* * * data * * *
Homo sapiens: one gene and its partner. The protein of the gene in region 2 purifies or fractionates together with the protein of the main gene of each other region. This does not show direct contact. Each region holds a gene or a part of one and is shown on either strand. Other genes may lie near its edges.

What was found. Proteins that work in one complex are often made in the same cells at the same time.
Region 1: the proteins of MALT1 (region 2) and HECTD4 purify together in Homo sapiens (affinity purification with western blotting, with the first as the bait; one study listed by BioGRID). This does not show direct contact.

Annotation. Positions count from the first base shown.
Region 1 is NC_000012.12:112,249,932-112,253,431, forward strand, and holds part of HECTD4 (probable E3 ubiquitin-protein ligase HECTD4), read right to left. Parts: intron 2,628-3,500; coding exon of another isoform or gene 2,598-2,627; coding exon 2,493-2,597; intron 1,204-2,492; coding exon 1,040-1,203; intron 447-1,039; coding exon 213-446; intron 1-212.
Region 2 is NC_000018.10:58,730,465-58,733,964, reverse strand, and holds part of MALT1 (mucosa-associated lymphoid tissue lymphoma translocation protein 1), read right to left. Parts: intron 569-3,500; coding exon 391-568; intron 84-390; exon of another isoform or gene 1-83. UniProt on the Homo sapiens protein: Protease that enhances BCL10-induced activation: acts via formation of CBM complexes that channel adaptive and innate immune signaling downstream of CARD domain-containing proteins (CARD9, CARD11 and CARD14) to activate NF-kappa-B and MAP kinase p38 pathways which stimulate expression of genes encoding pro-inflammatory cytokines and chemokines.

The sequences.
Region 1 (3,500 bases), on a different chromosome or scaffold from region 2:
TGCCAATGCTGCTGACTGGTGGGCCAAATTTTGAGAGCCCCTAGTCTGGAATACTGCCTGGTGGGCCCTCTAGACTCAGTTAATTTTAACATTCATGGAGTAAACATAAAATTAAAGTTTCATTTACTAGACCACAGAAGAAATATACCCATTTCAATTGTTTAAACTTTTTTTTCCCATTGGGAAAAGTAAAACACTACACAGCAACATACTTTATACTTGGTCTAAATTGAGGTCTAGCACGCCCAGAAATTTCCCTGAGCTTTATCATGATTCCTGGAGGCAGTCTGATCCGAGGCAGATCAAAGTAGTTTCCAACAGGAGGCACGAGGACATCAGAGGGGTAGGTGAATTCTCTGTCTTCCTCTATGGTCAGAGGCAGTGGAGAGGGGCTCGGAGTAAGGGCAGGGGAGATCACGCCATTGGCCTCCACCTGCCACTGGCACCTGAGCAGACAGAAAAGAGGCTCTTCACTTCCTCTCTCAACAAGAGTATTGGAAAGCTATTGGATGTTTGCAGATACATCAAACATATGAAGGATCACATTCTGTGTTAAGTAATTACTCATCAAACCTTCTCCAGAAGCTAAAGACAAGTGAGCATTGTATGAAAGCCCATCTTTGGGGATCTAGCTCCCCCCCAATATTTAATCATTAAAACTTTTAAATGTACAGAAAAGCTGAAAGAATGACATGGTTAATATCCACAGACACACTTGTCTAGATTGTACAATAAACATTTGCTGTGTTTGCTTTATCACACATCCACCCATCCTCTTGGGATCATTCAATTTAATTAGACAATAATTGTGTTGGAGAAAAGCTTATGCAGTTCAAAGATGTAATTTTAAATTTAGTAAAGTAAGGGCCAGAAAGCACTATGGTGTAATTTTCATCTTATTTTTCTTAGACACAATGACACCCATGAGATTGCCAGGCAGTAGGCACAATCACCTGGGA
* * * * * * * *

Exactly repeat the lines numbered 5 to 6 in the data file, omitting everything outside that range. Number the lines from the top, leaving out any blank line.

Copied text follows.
Region 1 is NC_000012.12:112,249,932-112,253,431, forward strand, and holds part of HECTD4 (probable E3 ubiquitin-protein ligase HECTD4), read right to left. Parts: intron 2,628-3,500; coding exon of another isoform or gene 2,598-2,627; coding exon 2,493-2,597; intron 1,204-2,492; coding exon 1,040-1,203; intron 447-1,039; coding exon 213-446; intron 1-212.
Region 2 is NC_000018.10:58,730,465-58,733,964, reverse strand, and holds part of MALT1 (mucosa-associated lymphoid tissue lymphoma translocation protein 1), read right to left. Parts: intron 569-3,500; coding exon 391-568; intron 84-390; exon of another isoform or gene 1-83. UniProt on the Homo sapiens protein: Protease that enhances BCL10-induced activation: acts via formation of CBM complexes that channel adaptive and innate immune signaling downstream of CARD domain-containing proteins (CARD9, CARD11 and CARD14) to activate NF-kappa-B and MAP kinase p38 pathways which stimulate expression of genes encoding pro-inflammatory cytokines and chemokines.